Key to Umbria: Spello

According to tradition, St Romuald founded this abbey, which is first documented in 1025.  It was dedicated to St Sylvester I (the pope most associated with the Emperor Constantine).  Pope Eugenius III placed it under the jurisdiction of to the Camaldolesian Order in 1150, but it retained a large measure of independence.  In 1178, Pope Alexander III, with the bull Religiosam vitam, took it into papal protection and confirmed its extensive holdings, which included Santa Maria Maggiore, Sant' Andrea, San Claudio, San Severino and San Rufino, as well as the nunnery) and others churches throughout the dioceses of Spoleto, Perugia and Foligno. 

The first indication of decadence the abbey came in 1187, when the Emperor Henry IV removed Santa Maria Maggiore and San Severino from its control.  Pope Gregory IX, who suspected the monks of imperial sympathies, instructed Bartolomeo Accoramboni of Spoleto to suppress the abbey and to transfer much of its property to the nuns of two nunneries that had joined his new Order of Poor Ladies of San Damiano:

  1. Santa Maria di Vallegloria, not far from the abbey; and

  2. Santa Maria inter Angelos, Spoleto. 

The rest of the property, including the abbey itself, passed to the diocese of Spoleto. 

The monks were restored by 1253, but they never regained their old power.  

A bitter dispute arose in 1265, when two abbots were elected at San Pietro in Bovara, outside Trevi:

  1. Grifo, a monk from Todi: and

  2. Ruggero, abbot of San Silvestro.

Pope Bonifacio VIII mandated Gerardo, bishop of Spoleto, to adjudicate, and he ruled in favour of Ruggero, who remained in post until his death in 1335. 

The abbey was apparently destroyed by soldiers in 1363 and rebuilt by Bartolomeo di Cecca, who gave it to the Camaldolese Order in 1364.  Bishop Giacomo Muti of Spoleto tried to effect a formal Episcopal Visit in 1374: when Prior Angelo di Simone offered to admit him, but only as a simple priest and a friend, the offended bishop excommunicated the monks, but they continued to claim exemption from episcopal jurisdiction.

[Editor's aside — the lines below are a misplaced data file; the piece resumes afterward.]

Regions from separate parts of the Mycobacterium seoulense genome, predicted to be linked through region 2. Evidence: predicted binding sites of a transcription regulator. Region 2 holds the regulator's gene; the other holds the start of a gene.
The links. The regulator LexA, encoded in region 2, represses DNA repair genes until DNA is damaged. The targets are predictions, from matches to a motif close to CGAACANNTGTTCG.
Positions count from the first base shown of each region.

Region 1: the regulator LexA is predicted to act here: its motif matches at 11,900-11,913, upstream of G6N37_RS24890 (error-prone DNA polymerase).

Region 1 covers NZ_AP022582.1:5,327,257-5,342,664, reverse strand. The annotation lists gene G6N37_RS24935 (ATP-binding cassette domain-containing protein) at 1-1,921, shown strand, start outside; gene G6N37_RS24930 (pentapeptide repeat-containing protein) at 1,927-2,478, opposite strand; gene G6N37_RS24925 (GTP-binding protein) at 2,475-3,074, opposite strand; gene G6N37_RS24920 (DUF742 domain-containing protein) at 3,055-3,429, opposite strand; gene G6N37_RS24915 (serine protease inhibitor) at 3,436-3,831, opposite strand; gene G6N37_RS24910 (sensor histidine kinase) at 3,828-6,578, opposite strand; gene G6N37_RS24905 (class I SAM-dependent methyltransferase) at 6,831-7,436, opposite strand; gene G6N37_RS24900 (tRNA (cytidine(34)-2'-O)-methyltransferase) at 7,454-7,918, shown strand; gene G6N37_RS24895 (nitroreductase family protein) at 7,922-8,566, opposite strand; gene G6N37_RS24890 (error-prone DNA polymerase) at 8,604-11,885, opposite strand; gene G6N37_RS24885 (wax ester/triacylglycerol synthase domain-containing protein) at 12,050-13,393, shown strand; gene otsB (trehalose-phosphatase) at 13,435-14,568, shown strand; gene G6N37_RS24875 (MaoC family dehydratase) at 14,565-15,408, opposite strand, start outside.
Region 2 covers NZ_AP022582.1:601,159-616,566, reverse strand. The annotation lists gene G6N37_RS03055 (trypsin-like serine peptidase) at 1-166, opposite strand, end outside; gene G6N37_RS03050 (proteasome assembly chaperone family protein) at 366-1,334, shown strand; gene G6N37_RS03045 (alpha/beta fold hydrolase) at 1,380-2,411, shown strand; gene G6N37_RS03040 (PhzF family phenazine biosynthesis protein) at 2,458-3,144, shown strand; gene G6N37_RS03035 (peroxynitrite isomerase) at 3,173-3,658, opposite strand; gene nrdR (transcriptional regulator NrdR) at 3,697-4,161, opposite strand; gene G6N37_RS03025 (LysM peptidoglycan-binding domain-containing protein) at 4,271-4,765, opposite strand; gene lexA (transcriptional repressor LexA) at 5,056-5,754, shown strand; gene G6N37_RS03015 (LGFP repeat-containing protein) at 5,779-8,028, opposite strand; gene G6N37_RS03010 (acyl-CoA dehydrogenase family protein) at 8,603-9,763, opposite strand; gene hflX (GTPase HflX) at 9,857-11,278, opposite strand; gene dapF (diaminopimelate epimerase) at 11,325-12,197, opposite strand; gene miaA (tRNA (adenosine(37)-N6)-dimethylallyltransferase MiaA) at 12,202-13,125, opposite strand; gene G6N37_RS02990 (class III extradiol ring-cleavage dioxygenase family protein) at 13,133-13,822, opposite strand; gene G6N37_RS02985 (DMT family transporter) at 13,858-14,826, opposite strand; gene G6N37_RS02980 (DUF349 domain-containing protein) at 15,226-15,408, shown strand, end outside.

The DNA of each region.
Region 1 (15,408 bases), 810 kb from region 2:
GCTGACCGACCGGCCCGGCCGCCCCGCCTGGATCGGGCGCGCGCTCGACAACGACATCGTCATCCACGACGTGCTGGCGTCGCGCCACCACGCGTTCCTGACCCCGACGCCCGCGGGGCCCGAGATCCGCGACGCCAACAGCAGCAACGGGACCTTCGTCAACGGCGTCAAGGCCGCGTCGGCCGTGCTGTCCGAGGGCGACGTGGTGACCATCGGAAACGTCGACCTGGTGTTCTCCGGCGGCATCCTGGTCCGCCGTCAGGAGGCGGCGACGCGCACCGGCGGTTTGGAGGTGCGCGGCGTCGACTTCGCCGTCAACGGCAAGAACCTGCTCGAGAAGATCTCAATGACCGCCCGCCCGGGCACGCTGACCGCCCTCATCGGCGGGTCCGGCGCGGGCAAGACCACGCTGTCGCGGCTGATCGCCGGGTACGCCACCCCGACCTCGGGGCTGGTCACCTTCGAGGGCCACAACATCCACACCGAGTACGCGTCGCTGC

By the 16th century, San Silvestro was serving as the parish church of the village of Collepino.  In 1534, Pope Paul III ordered the destruction of the monastery (along with the walls of Collepino) because he suspected that supporters of the Baglioni family found refuge here.

In 1972, Sister Maria Teresa dell' Eucaristia acquired the site and built the Eremo della Trasfigurazione here for the Piccole Sorelle di Maria, the order that she had founded. 


The church was largely rebuilt in the 15th century, as is evidenced by its featureless facade.  However, the original apse survives, along with the crypt below it (illustrated above).

[Remains of the campanile ?]


A Roman sarcophagus (3rd century AD) acts as the altar in the apse.  There are theatrical masks below the central image of the deceased, and winged figures lean heavily on sticks to the sides. 

The inscription (probably 1st century AD) in front of the altar (just visible in this photograph) reads:

.... [AQV]AM ADDV[XIT] ....

.... brought water ....

It probably came from the nearby Roman aqueduct.  (There are better pictures of the altar and the inscription in Bill Thayer’s website).

Madonna and Child (15th century)

This fresco of the Madonna and Child enthroned is in the apse, to the left of the window.


The crypt is a rectangular room with three Roman columns (at least one of which is upside down) that support the vault.  Most of the building materials, including those that were used for the altar, have an ancient (predominantly Roman) provenance.

Return to Monuments of Spello. 

Return to Walk II.

Abbazia di San Silvestro (ca. 1025)

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